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Research article - Peer-reviewed, 2010

Modeling ecosystem responses to prescribed fires in a phosphorus-enriched Everglades wetland: I. Phosphorus dynamics and cattail recovery

Tian, Hanqin; Xu, Xiaofeng; Miao, Shili; Sindhoj, Erik; Beltran, Bray J.; Pan, Zhijian


We have developed and applied a process-based model, the Wetland Ecosystem Model (WEM), to evaluate the effects of a prescribed fire on the phosphorus (P) dynamics and cattail (Typha domingensis) growth in a P-enriched area in the Florida Everglades. The WEM couples major ecosystem processes including carbon (C), nitrogen (N) and P biogeochemical cycles, plant growth, hydrology, and fire disturbance. The model is used to assess the effects of a prescribed fire on P dynamics and cattail growth through dynamic interaction among four modules: fire, water chemistry, soil, and vegetation. The simulation results are in agreement with observed data including cattail above- and belowground biomass and dead mass, P concentration in surface-water, pore-water, and soil, and soil and water temperature. Cattail above-ground biomass reached the unburned level one year after burn; belowground biomass recovered to unburned level one and half years after the fire, however, dead mass did not completely reach unburned level two years after fires. The fire increased water and soil temperatures in the short term, while indirectly increasing the sensitivity of water and soil temperature post-fire response to air temperature by altering the energy exchange between air and water through a canopy gap created by fire. The fire also altered the P dynamics in surface-water and pore-water. A post-fire P pulse that lasted for less than one month was observed in surface-water. A similar P pulse, but in a small magnitude and a longer duration, was also observed in the pore-water total phosphorus (TP), and then came back to normal level after approximately three months. No significant changes in soil TP was observed during the study period. Meanwhile, no significant changes in water nutrients were observed downstream of the study plot. This finding indicated that the P-enriched wetlands in Everglades act as a buffer in regulating the P concentration in surface-water. Our study showed that the distance of fire effects on a 300 m x 300 m plot was less than 300 m downstream. Sensitivity analysis identified that the air temperature and hydrological conditions are two important driving factors which may alter the cattail community dynamics in response to prescribed fires. Similar to the filed studies, this study provided evidences that fire played an important role in managing plant growth and P dynamics in the Florida Everglades. (C) 2010 Elsevier B.V. All rights reserved.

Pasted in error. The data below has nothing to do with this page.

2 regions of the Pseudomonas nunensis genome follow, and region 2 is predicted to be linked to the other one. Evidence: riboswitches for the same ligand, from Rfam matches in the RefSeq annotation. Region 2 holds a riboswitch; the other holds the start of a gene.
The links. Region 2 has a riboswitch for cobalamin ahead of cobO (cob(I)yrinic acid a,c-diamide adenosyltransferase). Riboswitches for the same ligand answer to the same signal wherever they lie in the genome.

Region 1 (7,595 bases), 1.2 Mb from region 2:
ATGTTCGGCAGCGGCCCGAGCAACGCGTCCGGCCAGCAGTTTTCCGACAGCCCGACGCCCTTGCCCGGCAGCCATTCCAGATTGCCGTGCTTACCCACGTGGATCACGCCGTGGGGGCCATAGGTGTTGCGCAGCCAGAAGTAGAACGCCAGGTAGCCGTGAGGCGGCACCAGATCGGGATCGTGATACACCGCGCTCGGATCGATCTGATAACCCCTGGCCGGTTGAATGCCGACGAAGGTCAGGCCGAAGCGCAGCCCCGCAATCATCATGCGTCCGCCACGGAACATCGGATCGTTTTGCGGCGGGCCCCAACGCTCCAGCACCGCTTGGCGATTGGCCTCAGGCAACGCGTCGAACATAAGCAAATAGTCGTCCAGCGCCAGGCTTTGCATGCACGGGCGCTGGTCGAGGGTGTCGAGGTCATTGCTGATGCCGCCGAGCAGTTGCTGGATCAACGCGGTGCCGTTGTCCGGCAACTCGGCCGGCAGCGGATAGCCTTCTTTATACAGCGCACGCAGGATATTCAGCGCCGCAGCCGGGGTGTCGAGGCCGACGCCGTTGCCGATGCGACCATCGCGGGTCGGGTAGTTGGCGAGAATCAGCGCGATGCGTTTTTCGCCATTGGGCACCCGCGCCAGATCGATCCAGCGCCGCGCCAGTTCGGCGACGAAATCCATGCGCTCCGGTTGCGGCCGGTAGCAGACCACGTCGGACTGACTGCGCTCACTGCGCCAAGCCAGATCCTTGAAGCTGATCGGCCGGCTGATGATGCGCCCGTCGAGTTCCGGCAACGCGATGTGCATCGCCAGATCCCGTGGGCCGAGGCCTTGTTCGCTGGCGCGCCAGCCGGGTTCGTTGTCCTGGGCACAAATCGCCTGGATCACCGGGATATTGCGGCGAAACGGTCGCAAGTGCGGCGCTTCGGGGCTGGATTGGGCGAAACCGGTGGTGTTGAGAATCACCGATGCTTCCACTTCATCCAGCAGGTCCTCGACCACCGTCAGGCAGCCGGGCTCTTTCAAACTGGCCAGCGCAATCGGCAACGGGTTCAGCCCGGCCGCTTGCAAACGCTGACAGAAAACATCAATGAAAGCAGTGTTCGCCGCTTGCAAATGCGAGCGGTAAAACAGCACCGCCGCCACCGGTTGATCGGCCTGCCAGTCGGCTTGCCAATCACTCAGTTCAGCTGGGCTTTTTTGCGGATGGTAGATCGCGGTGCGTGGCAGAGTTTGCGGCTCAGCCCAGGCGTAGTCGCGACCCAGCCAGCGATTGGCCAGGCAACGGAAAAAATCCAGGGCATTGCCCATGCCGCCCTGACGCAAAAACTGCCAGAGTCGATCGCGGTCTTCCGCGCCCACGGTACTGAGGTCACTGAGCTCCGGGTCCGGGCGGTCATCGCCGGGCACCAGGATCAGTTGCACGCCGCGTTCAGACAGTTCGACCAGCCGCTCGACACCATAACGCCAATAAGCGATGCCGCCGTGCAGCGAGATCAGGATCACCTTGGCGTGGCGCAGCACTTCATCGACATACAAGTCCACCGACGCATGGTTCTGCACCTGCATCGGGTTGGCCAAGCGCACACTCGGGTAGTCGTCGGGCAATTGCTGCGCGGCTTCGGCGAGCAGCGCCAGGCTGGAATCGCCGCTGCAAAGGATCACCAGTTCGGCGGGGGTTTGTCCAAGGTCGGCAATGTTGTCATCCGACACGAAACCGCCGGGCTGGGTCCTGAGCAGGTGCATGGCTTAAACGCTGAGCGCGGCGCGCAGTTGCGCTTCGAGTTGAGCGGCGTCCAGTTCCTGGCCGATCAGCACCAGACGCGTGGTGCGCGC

Cattail; Everglades; Fire; Phosphorus; Wetland Ecosystem Model (WEM)

Published in

Ecological Modelling
2010, volume: 221, number: 9, pages: 1252-1266

Authors' information

Sindhöj, Erik
Swedish University of Agricultural Sciences, Department of Crop Production Ecology

UKÄ Subject classification

Environmental Sciences

Publication Identifiers


URI (permanent link to this page)